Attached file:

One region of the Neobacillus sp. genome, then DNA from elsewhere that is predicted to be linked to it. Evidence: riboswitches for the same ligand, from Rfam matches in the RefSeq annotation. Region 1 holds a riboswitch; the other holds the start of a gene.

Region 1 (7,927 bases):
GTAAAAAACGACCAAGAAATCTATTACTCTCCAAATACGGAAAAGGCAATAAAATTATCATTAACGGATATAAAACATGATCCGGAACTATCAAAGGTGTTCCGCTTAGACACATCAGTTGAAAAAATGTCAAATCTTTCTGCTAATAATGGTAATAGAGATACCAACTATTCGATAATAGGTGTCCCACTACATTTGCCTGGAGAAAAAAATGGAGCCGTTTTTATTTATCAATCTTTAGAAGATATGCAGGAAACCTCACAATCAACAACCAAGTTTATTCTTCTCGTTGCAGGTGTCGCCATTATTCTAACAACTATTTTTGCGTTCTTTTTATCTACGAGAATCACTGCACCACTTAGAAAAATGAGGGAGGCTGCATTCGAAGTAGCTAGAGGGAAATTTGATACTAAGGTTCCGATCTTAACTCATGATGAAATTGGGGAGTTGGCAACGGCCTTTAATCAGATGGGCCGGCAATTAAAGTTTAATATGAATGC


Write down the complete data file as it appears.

One region of the Neobacillus sp. genome, then DNA from elsewhere that is predicted to be linked to it. Evidence: riboswitches for the same ligand, from Rfam matches in the RefSeq annotation. Region 1 holds a riboswitch; the other holds the start of a gene.

Region 1 (7,927 bases):
GTAAAAAACGACCAAGAAATCTATTACTCTCCAAATACGGAAAAGGCAATAAAATTATCATTAACGGATATAAAACATGATCCGGAACTATCAAAGGTGTTCCGCTTAGACACATCAGTTGAAAAAATGTCAAATCTTTCTGCTAATAATGGTAATAGAGATACCAACTATTCGATAATAGGTGTCCCACTACATTTGCCTGGAGAAAAAAATGGAGCCGTTTTTATTTATCAATCTTTAGAAGATATGCAGGAAACCTCACAATCAACAACCAAGTTTATTCTTCTCGTTGCAGGTGTCGCCATTATTCTAACAACTATTTTTGCGTTCTTTTTATCTACGAGAATCACTGCACCACTTAGAAAAATGAGGGAGGCTGCATTCGAAGTAGCTAGAGGGAAATTTGATACTAAGGTTCCGATCTTAACTCATGATGAAATTGGGGAGTTGGCAACGGCCTTTAATCAGATGGGCCGGCAATTAAAGTTTAATATGAATGC